- /zar/(t)sar/(czar, also written zar, tsar, tzar, etc.)The title of the former emperors of Russia, derived from the old Slavonic cesar, king or emperor, which, although long held to be derived from the Roman title Caesar, is almost certainly of Tartar origin. The Slavonic word ultimately represents the Latin Caesar, but came through the medium of a Germanic language in which the word had the general sense "emperor." In the beginning of the 10th century the Bulgarian prince Symeon assumed this title, which remained attached to the Bulgarian crown. In 1346 it was adopted by Stephen Duschan, king of Serbia. Among the Russians the Byzantine emperors were so called, as were also the khans of the Mongols that ruled in Russia. Ivan III, grand prince of Moscow, held the title, and Ivan IV, the Terrible, in 1547, caused himself to be crowned as czar. In 1721 the Senate and clergy conferred on Peter I, in the name of the nation, the title Emperor of Russia, for which in Russia the Latin word imperator is used. Peter the Great introduced the title imperator, "emperor," and the official style then became "Emperor of all the Russias, Tsar of Poland, and Grand Duke of Finland"; but the Russian popular appellation continued to be tear (the preferable modern spelling). The last tsar was Nicholas II, who abdicated on March 15, 1917, and was later executed+ tsarThe less common spelling of "czar" (q.v.)See also tzarina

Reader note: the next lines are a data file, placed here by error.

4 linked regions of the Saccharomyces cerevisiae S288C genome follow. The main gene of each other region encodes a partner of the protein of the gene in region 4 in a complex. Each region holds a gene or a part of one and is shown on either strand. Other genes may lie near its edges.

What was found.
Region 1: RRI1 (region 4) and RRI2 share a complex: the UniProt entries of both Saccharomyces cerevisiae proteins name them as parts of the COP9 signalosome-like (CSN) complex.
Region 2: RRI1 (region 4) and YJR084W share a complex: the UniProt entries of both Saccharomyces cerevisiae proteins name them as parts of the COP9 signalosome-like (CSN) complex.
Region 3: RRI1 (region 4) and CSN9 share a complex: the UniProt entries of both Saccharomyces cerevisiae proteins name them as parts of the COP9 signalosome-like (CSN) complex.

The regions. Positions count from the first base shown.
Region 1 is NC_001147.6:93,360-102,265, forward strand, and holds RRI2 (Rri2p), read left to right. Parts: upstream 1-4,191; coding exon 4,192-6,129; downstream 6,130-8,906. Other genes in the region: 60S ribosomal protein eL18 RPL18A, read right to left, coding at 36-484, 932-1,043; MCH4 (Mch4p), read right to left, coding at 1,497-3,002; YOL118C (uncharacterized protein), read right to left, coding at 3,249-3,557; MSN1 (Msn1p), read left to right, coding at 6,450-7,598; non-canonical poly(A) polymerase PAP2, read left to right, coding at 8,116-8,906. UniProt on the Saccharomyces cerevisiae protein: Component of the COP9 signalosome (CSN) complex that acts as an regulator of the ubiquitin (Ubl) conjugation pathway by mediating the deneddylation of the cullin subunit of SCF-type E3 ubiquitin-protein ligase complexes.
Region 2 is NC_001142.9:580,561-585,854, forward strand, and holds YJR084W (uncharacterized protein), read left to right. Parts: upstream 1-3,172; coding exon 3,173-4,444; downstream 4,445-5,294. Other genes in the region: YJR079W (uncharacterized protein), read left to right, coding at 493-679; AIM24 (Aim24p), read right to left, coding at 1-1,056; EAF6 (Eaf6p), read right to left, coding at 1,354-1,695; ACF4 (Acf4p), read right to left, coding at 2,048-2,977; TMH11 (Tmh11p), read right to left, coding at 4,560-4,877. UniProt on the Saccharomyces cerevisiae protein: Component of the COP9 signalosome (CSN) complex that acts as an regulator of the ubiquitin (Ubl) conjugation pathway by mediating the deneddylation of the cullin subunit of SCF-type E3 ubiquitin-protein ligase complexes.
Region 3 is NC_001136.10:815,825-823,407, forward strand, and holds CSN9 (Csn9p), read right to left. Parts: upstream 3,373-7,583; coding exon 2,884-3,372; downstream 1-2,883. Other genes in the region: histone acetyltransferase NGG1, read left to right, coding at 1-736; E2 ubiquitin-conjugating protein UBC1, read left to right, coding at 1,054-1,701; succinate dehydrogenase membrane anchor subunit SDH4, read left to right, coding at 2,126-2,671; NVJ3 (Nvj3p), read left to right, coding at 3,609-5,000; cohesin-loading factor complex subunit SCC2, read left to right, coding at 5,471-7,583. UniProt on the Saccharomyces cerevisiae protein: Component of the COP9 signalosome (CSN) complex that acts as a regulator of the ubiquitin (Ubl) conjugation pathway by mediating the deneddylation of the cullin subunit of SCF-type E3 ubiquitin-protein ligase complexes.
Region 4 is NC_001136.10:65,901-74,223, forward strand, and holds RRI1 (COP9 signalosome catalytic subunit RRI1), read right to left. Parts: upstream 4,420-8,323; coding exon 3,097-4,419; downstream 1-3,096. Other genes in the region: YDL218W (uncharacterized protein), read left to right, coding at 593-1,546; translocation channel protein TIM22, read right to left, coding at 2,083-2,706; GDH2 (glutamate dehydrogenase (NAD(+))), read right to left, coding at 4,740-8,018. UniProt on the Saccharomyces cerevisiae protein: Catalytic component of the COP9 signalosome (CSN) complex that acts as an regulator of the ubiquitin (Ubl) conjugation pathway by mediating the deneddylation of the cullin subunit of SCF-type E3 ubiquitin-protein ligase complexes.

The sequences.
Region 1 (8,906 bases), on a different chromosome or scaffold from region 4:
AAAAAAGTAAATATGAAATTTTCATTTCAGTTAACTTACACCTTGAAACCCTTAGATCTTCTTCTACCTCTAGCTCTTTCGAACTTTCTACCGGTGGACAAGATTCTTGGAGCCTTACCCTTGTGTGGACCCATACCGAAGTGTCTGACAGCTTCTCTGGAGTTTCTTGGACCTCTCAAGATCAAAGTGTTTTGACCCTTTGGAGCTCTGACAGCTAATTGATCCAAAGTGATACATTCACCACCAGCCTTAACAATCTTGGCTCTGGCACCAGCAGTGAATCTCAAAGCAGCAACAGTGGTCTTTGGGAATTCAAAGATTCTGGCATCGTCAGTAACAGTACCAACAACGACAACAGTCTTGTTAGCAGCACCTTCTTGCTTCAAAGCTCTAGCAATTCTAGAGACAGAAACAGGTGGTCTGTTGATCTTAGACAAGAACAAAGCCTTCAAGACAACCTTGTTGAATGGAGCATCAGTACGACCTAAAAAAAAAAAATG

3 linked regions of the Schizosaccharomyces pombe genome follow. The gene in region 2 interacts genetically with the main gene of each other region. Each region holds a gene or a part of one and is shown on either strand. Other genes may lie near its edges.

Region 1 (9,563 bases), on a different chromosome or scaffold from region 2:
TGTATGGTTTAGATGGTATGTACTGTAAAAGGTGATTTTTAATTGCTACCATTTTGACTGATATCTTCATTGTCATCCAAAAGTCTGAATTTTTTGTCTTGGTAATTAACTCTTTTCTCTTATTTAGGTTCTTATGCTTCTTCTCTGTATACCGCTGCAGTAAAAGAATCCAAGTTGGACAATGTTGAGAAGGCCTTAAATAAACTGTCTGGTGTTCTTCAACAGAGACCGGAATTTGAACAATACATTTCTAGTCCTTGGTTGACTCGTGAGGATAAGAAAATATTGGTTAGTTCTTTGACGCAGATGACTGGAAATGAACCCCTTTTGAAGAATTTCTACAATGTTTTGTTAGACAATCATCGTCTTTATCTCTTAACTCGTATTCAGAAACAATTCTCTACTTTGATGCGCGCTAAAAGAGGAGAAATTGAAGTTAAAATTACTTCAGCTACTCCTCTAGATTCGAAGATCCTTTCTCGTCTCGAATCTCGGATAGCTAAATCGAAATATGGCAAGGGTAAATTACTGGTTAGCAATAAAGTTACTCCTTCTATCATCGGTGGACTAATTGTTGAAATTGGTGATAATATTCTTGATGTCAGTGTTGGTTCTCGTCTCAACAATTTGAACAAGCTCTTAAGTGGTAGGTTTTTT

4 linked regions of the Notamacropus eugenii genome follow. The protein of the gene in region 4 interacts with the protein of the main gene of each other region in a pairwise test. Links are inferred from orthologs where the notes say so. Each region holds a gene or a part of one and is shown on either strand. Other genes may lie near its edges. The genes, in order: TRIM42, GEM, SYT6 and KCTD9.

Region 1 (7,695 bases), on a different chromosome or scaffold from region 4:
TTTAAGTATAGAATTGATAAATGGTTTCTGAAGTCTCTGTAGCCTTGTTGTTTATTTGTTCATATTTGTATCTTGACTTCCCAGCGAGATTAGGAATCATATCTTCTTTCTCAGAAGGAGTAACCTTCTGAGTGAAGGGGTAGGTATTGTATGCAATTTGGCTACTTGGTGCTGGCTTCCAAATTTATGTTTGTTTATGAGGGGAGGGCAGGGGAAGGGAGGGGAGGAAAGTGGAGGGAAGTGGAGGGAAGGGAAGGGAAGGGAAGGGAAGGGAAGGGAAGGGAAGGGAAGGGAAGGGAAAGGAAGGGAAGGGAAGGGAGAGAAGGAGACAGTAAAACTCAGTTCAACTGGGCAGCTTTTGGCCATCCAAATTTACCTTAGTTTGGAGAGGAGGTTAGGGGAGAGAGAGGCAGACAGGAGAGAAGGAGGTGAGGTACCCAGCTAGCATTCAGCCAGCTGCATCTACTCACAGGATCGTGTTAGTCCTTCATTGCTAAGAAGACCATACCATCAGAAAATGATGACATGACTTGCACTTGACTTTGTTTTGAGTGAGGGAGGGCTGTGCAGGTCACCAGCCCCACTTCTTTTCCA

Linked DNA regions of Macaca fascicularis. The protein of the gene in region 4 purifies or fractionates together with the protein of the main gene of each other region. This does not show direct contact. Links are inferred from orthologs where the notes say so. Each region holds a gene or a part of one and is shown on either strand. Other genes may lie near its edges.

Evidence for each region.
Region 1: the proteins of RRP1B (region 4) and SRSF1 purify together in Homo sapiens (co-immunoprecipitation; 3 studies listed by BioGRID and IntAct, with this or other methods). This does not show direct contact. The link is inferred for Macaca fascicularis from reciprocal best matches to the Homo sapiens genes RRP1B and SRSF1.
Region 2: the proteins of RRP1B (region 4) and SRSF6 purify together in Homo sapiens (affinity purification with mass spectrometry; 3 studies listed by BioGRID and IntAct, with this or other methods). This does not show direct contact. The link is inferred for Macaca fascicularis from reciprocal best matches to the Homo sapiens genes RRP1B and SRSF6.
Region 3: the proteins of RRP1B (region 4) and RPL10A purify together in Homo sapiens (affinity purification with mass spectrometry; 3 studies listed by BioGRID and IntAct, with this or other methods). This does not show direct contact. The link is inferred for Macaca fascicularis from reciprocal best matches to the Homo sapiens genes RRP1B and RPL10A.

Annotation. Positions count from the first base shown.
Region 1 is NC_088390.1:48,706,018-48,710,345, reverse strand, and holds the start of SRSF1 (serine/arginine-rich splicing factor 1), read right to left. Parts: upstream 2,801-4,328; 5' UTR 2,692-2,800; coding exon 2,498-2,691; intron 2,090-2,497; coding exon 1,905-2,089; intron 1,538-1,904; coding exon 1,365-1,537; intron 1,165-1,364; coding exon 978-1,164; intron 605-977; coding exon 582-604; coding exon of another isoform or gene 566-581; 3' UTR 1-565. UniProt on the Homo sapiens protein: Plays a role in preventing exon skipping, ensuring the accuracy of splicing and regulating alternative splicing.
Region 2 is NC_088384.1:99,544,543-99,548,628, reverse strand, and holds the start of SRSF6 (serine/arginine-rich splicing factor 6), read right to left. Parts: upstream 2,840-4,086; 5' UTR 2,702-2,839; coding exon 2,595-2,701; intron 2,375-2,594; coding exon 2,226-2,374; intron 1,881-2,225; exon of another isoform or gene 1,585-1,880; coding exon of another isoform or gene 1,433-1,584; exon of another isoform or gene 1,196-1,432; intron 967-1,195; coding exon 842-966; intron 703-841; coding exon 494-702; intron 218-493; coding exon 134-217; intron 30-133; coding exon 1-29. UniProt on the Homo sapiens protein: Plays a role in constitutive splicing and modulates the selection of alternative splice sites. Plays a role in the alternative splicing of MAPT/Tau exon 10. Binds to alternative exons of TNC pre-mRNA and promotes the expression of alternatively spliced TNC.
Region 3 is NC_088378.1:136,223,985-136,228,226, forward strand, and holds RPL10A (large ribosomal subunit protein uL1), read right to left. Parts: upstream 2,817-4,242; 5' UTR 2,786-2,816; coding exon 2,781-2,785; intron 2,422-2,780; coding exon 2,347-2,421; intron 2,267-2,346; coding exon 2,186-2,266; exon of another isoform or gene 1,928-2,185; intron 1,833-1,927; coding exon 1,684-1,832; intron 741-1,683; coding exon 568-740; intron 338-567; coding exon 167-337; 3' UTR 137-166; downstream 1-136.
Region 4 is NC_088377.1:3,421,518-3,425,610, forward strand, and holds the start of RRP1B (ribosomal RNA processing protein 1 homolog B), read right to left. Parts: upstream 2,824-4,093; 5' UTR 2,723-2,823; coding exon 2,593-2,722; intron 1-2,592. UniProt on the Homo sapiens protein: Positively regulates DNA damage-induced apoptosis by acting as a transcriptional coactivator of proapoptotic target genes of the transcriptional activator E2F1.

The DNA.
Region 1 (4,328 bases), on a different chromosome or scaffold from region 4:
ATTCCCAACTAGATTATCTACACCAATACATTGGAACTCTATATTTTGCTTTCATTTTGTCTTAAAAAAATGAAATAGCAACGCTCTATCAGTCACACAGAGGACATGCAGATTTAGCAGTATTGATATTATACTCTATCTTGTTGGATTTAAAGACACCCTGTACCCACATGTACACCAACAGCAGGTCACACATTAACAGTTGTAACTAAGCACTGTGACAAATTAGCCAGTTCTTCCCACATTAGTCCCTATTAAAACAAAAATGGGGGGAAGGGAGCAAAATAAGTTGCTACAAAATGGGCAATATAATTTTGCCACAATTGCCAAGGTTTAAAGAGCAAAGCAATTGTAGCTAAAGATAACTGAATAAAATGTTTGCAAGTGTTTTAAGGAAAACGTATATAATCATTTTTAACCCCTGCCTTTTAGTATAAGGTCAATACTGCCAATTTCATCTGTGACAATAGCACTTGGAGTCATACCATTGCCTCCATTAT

Black's law dictionary. HENRY CAMPBELL BLACK, M. A.. 1990.